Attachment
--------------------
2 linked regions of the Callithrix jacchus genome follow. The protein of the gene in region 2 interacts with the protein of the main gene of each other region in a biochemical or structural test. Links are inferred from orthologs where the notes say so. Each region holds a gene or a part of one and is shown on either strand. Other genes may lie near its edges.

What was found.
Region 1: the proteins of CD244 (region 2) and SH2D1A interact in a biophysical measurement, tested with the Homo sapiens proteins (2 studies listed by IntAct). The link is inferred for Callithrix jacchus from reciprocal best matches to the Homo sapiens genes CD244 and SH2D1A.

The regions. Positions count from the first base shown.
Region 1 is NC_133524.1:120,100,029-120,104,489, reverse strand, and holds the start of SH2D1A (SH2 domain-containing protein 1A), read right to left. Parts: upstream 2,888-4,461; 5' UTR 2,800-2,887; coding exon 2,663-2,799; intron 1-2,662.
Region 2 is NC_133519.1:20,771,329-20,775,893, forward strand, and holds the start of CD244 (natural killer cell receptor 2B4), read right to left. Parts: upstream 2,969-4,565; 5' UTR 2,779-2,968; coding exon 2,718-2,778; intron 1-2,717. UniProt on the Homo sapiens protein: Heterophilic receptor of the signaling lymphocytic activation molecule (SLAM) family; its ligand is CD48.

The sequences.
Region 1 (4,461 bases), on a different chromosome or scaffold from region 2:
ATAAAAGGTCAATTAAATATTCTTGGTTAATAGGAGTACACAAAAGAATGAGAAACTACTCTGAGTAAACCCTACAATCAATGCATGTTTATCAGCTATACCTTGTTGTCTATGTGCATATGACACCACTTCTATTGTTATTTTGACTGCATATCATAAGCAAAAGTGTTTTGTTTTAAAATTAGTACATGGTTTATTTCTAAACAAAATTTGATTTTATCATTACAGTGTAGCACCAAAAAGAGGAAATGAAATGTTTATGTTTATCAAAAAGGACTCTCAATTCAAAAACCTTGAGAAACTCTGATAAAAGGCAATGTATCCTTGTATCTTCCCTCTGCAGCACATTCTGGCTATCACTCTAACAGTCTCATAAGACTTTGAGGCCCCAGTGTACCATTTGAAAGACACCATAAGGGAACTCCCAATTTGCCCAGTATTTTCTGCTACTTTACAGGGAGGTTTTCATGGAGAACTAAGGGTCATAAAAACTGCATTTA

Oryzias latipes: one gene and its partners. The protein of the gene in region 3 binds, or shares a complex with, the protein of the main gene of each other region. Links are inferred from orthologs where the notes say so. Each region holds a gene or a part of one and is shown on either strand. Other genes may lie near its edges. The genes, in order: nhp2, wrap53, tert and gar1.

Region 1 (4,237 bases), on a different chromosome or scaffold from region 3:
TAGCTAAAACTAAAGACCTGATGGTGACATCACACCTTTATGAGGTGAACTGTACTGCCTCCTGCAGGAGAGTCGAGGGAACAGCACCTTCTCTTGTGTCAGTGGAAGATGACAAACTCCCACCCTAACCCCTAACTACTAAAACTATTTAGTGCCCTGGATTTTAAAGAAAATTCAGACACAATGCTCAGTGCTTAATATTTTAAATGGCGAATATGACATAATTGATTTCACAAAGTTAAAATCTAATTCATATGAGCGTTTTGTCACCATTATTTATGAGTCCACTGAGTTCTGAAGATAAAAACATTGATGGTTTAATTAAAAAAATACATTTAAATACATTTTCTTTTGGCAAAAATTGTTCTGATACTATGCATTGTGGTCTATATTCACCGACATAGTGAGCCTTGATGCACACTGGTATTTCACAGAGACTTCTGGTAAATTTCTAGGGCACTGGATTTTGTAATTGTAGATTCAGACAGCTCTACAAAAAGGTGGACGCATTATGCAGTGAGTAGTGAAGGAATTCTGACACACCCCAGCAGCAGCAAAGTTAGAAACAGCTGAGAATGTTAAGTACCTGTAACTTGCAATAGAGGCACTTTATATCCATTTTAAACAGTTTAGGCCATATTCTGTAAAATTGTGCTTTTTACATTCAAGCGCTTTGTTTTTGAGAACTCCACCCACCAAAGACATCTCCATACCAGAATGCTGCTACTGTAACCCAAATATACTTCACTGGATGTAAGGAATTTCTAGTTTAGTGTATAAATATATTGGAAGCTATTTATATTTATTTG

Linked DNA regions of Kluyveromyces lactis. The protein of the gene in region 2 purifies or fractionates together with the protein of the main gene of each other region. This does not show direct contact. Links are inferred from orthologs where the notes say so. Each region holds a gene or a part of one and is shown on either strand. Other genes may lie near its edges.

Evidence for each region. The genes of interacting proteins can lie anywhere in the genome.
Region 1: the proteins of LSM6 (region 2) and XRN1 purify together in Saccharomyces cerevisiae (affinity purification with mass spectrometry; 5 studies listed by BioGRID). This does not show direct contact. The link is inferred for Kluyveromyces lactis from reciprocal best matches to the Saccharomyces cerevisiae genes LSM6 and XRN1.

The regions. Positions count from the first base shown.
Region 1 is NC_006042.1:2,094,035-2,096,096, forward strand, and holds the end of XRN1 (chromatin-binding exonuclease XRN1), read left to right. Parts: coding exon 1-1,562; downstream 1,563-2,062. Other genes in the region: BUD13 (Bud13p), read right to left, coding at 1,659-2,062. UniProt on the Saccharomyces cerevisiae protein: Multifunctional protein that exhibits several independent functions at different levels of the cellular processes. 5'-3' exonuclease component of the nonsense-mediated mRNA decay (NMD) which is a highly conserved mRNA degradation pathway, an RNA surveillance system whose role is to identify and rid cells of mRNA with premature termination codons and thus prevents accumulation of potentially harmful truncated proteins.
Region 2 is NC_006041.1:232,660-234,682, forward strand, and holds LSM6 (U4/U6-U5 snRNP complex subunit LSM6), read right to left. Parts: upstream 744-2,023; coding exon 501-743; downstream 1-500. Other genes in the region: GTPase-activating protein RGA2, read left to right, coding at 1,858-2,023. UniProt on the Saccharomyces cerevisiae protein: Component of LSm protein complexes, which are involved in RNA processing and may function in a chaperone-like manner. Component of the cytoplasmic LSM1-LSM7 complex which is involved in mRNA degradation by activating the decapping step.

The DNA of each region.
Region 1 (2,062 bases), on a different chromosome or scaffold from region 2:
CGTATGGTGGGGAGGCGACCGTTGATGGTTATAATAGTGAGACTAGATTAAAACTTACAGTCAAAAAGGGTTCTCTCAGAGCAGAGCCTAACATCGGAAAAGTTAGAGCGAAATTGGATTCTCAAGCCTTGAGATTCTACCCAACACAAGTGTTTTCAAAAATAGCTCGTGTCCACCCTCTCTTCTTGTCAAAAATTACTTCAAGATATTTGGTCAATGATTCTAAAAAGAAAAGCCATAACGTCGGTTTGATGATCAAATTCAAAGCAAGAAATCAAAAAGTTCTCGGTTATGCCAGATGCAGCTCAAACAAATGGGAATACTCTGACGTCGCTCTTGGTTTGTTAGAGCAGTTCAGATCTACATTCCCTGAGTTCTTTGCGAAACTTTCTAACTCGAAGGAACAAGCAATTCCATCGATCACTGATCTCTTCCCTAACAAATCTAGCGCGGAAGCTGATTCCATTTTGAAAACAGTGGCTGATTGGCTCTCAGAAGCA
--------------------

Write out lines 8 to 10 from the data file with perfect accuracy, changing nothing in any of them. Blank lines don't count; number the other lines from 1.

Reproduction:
Region 1 (4,461 bases), on a different chromosome or scaffold from region 2:
ATAAAAGGTCAATTAAATATTCTTGGTTAATAGGAGTACACAAAAGAATGAGAAACTACTCTGAGTAAACCCTACAATCAATGCATGTTTATCAGCTATACCTTGTTGTCTATGTGCATATGACACCACTTCTATTGTTATTTTGACTGCATATCATAAGCAAAAGTGTTTTGTTTTAAAATTAGTACATGGTTTATTTCTAAACAAAATTTGATTTTATCATTACAGTGTAGCACCAAAAAGAGGAAATGAAATGTTTATGTTTATCAAAAAGGACTCTCAATTCAAAAACCTTGAGAAACTCTGATAAAAGGCAATGTATCCTTGTATCTTCCCTCTGCAGCACATTCTGGCTATCACTCTAACAGTCTCATAAGACTTTGAGGCCCCAGTGTACCATTTGAAAGACACCATAAGGGAACTCCCAATTTGCCCAGTATTTTCTGCTACTTTACAGGGAGGTTTTCATGGAGAACTAAGGGTCATAAAAACTGCATTTA

Oryzias latipes: one gene and its partners. The protein of the gene in region 3 binds, or shares a complex with, the protein of the main gene of each other region. Links are inferred from orthologs where the notes say so. Each region holds a gene or a part of one and is shown on either strand. Other genes may lie near its edges. The genes, in order: nhp2, wrap53, tert and gar1.